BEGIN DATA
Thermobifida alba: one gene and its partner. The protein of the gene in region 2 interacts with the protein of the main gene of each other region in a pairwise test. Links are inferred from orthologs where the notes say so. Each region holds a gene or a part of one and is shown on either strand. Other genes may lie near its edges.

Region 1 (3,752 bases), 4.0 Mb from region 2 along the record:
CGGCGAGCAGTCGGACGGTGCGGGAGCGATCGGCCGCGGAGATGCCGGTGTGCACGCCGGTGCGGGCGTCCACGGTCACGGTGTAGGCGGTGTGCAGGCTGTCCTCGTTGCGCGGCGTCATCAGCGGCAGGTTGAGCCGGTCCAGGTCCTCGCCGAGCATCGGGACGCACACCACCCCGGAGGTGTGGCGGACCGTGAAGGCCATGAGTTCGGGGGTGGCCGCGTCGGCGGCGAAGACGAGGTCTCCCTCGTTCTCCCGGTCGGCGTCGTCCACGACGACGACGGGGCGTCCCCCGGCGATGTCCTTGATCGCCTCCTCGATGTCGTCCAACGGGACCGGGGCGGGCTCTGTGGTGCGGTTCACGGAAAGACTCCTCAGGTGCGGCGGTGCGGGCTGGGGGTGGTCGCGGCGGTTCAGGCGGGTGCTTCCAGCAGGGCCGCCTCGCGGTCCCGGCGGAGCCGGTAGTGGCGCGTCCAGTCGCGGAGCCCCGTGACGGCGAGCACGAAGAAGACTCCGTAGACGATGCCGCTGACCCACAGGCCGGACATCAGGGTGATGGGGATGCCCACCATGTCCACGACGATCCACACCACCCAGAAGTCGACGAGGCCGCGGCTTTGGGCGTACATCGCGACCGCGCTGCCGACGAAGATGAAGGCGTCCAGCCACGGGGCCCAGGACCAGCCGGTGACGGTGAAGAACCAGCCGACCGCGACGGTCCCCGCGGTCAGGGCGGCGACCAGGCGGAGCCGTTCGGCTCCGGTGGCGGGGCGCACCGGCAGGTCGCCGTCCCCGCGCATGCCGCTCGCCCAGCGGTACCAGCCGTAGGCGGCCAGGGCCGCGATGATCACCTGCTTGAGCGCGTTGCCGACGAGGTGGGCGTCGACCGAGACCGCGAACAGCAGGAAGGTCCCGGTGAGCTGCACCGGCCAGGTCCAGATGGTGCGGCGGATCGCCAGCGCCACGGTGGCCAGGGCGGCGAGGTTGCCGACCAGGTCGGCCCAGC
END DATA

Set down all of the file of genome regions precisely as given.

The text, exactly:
Thermobifida alba: one gene and its partner. The protein of the gene in region 2 interacts with the protein of the main gene of each other region in a pairwise test. Links are inferred from orthologs where the notes say so. Each region holds a gene or a part of one and is shown on either strand. Other genes may lie near its edges.

Region 1 (3,752 bases), 4.0 Mb from region 2 along the record:
CGGCGAGCAGTCGGACGGTGCGGGAGCGATCGGCCGCGGAGATGCCGGTGTGCACGCCGGTGCGGGCGTCCACGGTCACGGTGTAGGCGGTGTGCAGGCTGTCCTCGTTGCGCGGCGTCATCAGCGGCAGGTTGAGCCGGTCCAGGTCCTCGCCGAGCATCGGGACGCACACCACCCCGGAGGTGTGGCGGACCGTGAAGGCCATGAGTTCGGGGGTGGCCGCGTCGGCGGCGAAGACGAGGTCTCCCTCGTTCTCCCGGTCGGCGTCGTCCACGACGACGACGGGGCGTCCCCCGGCGATGTCCTTGATCGCCTCCTCGATGTCGTCCAACGGGACCGGGGCGGGCTCTGTGGTGCGGTTCACGGAAAGACTCCTCAGGTGCGGCGGTGCGGGCTGGGGGTGGTCGCGGCGGTTCAGGCGGGTGCTTCCAGCAGGGCCGCCTCGCGGTCCCGGCGGAGCCGGTAGTGGCGCGTCCAGTCGCGGAGCCCCGTGACGGCGAGCACGAAGAAGACTCCGTAGACGATGCCGCTGACCCACAGGCCGGACATCAGGGTGATGGGGATGCCCACCATGTCCACGACGATCCACACCACCCAGAAGTCGACGAGGCCGCGGCTTTGGGCGTACATCGCGACCGCGCTGCCGACGAAGATGAAGGCGTCCAGCCACGGGGCCCAGGACCAGCCGGTGACGGTGAAGAACCAGCCGACCGCGACGGTCCCCGCGGTCAGGGCGGCGACCAGGCGGAGCCGTTCGGCTCCGGTGGCGGGGCGCACCGGCAGGTCGCCGTCCCCGCGCATGCCGCTCGCCCAGCGGTACCAGCCGTAGGCGGCCAGGGCCGCGATGATCACCTGCTTGAGCGCGTTGCCGACGAGGTGGGCGTCGACCGAGACCGCGAACAGCAGGAAGGTCCCGGTGAGCTGCACCGGCCAGGTCCAGATGGTGCGGCGGATCGCCAGCGCCACGGTGGCCAGGGCGGCGAGGTTGCCGACCAGGTCGGCCCAGC